attack or stroke.

 The study was intended to show whether Celebrex could prevent precancerous
growths called polyps in patients that had already had at least one such growth.

 A separate cancer study done by Pfizer found no increased heart risk with
patients taking 400mg of Celebrex per day.

 Dr. Joseph Feczko, president of worldwide development for Pfizer, noted that
the results in the trial finding increased risk of heart attacks were not
consistent with either the other cancer prevention trial or with a "large body
of data" that the company had collected.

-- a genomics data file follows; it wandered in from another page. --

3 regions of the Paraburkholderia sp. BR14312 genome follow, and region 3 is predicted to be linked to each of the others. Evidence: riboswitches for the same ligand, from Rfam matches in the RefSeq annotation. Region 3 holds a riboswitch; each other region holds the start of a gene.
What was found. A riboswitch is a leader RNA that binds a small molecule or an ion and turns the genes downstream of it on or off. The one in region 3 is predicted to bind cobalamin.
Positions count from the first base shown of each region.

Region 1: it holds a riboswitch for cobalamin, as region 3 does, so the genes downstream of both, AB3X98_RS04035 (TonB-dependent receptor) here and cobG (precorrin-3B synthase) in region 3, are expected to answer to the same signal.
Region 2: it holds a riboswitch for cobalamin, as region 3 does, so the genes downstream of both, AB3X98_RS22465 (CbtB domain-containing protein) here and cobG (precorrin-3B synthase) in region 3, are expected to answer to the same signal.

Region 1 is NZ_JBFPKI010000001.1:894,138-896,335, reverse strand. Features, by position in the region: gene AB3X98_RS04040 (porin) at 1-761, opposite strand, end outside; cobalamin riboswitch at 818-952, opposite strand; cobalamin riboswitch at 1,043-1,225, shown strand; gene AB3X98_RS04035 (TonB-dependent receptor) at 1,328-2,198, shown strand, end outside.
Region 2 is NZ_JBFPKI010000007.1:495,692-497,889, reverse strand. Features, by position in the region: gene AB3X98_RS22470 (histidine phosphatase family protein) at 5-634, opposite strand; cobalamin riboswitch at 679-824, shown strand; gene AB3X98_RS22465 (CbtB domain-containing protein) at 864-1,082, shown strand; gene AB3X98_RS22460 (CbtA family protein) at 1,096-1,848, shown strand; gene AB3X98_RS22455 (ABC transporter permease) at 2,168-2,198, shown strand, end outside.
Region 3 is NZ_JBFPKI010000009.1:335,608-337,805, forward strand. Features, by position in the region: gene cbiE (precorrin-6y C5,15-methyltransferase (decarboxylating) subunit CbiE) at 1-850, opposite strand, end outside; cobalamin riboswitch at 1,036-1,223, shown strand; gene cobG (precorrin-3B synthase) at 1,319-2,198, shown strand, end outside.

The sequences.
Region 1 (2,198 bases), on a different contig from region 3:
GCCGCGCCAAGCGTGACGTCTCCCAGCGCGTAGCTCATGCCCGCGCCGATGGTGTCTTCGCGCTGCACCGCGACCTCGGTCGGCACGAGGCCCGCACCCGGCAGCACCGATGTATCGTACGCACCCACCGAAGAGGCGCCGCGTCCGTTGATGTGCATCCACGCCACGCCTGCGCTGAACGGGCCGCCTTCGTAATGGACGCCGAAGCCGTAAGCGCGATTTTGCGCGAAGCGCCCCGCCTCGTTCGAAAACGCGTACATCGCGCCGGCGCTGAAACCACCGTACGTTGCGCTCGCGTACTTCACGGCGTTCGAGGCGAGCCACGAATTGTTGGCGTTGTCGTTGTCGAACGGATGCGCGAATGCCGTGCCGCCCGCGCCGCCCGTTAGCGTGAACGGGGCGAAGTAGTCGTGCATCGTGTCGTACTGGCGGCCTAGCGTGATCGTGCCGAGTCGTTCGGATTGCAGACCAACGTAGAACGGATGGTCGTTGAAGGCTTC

Feczko said in an interview later in the day that sales of Celebrex will
continue because "it has not shown in totality that it increases the risk of
heart attacks." He said Pfizer still hadn't seen the data from the NCI study so
he couldn't speculate on how the two trials could have such different outcomes.
He added that the company was still planning to go ahead with a previously
announced study to see if Celebrex could actually help patients at high risk of
heart attacks.

 Finding patients to participate in such a study will be challenge because
doctors are now saying patients at high risk of heart attacks should avoid
taking Celebrex.

 Dr. Garret A. FitzGerald, who has been critical of cox-2 inhibitors, said he
doesn't believe Pfizer should take Celebrex off market but has to work hard to
find the appropriate patient population for the drug. Cox-2s were developed to
be gentler on the stomach than older pain relievers called nonsteroidal